It’s frustrating! Every year, employers face yet another jump in their health insurance premiums. And if your payroll has more older or sick employees, those costs rise even faster. Even adding one sick child to the list can spike your costs.
Before you even consider firing (or refusing to hire) someone because they might jack up insurance costs, count your dollars, not your pennies. You may be staring down a lawsuit that could dwarf whatever premium costs you hoped to avoid.
Recent case: After being fired, Jay Dybdahl sued his former employer. He claimed the real reason was that his son was seriously ill and, therefore, a drain on the company’s health plan.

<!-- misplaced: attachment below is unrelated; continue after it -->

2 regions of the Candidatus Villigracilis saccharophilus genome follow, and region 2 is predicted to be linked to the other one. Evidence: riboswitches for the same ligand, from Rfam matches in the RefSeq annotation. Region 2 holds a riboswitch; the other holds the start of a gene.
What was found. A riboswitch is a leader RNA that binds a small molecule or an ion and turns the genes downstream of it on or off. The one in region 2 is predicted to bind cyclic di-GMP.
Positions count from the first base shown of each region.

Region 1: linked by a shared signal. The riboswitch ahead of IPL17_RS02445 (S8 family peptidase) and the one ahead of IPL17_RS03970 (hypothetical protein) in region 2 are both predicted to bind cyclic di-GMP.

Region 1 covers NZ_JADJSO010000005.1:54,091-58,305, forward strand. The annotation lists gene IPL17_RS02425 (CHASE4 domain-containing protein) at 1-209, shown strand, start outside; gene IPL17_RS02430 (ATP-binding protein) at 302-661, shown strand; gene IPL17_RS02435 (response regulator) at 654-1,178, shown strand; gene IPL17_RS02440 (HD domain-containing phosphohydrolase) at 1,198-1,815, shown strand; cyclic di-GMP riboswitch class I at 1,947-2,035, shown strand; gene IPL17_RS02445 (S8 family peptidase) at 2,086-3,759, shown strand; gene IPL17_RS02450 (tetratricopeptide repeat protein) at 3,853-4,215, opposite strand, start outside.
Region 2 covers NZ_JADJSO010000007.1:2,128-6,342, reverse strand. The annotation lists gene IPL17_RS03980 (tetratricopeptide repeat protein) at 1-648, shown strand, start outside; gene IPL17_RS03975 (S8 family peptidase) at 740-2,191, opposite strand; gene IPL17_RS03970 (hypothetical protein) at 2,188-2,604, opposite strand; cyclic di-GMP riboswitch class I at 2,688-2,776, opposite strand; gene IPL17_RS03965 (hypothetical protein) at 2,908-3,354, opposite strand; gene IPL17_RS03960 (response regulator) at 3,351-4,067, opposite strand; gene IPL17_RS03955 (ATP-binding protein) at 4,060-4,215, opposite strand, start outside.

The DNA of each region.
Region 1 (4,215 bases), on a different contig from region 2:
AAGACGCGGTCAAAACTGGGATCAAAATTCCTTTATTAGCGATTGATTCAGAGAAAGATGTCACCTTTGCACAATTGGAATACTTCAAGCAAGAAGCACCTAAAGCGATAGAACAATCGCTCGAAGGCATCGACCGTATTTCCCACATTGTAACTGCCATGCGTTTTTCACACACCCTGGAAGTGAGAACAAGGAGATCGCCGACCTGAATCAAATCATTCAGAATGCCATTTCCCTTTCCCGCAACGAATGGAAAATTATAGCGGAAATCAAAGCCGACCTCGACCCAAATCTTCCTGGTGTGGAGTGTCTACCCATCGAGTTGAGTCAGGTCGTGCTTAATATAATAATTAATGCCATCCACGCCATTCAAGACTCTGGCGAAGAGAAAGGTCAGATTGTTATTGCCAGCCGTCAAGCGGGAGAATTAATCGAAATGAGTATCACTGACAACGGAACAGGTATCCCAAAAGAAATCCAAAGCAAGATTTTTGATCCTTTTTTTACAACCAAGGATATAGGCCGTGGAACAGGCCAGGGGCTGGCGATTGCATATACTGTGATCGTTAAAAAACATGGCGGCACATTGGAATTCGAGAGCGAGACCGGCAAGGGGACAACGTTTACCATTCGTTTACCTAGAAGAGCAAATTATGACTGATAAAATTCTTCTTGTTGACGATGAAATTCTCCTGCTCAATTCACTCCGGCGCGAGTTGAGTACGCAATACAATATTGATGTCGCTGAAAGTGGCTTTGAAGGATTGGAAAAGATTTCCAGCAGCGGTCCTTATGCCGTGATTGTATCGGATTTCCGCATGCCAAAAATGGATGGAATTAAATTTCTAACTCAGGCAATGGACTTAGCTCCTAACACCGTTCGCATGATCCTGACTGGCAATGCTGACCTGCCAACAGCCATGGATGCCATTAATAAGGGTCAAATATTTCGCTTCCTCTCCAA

The court sent the case to a jury trial. Dybdahl can argue that coincidental timing cast doubt on the company’s claim it had good reasons to terminate him. (Dybdahl v. Midwave, No. 09-331, DC MN, 2010)
Final notes: Simply put, it’s illegal under the ADA to terminate someone because of his or her association with a disabled person. Plus, the federal law governing health plans—the Employee Retirement Income Security Act (ERISA)—makes it illegal to fire someone in order to deny a benefit he or she would otherwise receive.
Imagine how a case like this would play in front of a jury. The sky’s the limit on damages.
Advice: In a situation like this, just bite the bullet. Either you or your employees will pay higher premiums.